This year, we’re going to experiment with
raising broilers on a forest
The method we’ve conceived is a lot like the way farmers used to raise
chickens around here, letting them have free run of the woods to
collect most of their food. The traditional Appalachian farm
family probably kept few or no chickens alive over the winter when food
was scarce, but they also fed their chickens little or nothing during
the growing season when bugs and fruits were abundant.
I haven’t been able to
find much information about forest pastures for chickens, so we’re
making most of it up as we go along. A google search to find the
carrying capacity of an acre churns up widely varying results, but
conventional wisdom seems to come down to this:
- Traditional “free range” farmers
put about 80 to 100 chickens on an acre.
At this level, your pasture won’t be eaten down to bare earth, but your
chickens won’t get much sustenance from the land either. Various
sources estimate that chickens on this type of pasture may get between
5 and 20% of their food from the pasture.
- Less scientifically backed
sources suggest that about 10 chickens can get all of their food from
an acre of land.
This is more like what we’re considering, but I think the websites we
found are far too vague to be counted on. After all, winter is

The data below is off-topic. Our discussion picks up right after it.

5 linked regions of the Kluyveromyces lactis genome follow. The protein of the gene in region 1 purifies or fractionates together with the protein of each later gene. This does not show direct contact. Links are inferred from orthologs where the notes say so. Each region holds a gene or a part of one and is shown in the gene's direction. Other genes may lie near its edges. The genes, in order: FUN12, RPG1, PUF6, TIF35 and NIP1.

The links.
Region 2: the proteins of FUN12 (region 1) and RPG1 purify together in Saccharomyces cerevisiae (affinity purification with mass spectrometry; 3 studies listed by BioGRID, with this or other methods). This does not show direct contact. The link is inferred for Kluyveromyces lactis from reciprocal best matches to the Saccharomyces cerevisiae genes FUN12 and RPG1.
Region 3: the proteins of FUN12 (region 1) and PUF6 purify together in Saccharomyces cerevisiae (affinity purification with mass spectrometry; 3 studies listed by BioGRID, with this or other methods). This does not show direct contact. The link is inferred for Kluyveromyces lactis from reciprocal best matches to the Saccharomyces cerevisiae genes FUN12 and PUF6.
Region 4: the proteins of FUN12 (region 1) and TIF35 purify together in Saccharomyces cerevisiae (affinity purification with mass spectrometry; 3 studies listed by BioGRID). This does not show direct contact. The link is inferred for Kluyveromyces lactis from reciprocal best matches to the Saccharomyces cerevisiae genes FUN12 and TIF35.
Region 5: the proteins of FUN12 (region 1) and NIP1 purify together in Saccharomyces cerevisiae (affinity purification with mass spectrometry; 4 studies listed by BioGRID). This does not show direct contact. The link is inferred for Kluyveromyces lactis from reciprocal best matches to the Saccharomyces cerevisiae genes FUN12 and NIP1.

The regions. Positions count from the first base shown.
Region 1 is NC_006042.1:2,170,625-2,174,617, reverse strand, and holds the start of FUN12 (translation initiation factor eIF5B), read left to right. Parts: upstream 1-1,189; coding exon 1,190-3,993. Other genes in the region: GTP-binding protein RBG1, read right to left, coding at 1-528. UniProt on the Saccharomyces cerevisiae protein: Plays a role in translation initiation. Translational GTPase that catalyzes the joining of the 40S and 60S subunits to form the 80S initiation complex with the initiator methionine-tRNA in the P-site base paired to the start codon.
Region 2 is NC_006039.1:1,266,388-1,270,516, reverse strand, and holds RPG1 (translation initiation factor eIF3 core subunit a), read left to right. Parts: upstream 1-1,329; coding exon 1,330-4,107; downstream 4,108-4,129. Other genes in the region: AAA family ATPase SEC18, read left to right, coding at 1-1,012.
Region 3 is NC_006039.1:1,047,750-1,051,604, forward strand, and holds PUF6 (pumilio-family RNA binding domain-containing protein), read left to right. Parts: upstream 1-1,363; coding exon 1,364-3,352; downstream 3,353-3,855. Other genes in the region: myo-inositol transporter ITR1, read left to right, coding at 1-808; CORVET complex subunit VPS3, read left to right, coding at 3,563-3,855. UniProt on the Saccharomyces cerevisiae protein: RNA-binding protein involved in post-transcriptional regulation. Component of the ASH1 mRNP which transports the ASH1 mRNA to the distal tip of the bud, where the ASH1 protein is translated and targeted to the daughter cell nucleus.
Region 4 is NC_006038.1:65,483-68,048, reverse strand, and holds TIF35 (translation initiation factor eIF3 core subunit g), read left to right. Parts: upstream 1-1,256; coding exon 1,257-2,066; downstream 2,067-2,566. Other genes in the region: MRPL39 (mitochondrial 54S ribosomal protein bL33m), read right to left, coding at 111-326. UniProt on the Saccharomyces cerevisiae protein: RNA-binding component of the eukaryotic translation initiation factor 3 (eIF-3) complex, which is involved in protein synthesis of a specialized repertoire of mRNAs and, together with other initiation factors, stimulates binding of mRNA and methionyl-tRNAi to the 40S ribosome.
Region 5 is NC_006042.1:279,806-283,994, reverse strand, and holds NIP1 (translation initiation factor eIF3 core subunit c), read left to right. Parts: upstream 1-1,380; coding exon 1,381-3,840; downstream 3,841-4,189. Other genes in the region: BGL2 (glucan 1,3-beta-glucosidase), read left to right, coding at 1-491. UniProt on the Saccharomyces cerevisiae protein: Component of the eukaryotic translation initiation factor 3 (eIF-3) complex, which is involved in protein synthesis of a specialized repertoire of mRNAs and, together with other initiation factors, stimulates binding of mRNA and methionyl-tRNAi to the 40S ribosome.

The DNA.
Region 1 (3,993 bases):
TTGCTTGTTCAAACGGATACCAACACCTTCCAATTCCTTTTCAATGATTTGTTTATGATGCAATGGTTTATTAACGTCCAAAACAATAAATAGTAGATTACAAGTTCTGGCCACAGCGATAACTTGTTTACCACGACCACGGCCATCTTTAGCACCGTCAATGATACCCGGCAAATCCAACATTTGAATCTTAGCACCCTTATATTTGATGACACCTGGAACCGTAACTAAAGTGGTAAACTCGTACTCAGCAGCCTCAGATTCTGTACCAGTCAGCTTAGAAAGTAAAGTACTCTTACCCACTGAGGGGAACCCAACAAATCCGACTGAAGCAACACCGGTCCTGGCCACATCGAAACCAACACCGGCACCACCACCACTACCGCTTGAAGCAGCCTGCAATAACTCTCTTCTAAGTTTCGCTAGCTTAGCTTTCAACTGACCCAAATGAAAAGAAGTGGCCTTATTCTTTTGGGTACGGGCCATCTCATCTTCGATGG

the down time — could ten chickens survive on an acre in the
winter? If so, could we raise three or four times that many on an
acre in the summer, slaughtering most of them so that only a few
breeding birds have to forage there during the cold weather? Are
there crops we can plant in parts of the pasture to give the chickens
more nutrition? Does that number consider rotating chickens
through multiple paddocks to give the overgrazed regions time to
recover? Perhaps most importantly, how will we know if our
chickens aren’t getting enough forage in a forest pasture and need some
We’re thrilled to be
trying to answer those questions this year. Maybe by this time
next year, we will have licked the chicken pasture probem just like
Mark licked the dirty chicken water problem.
|This post is part of our Chicken Pasturing Systems series.
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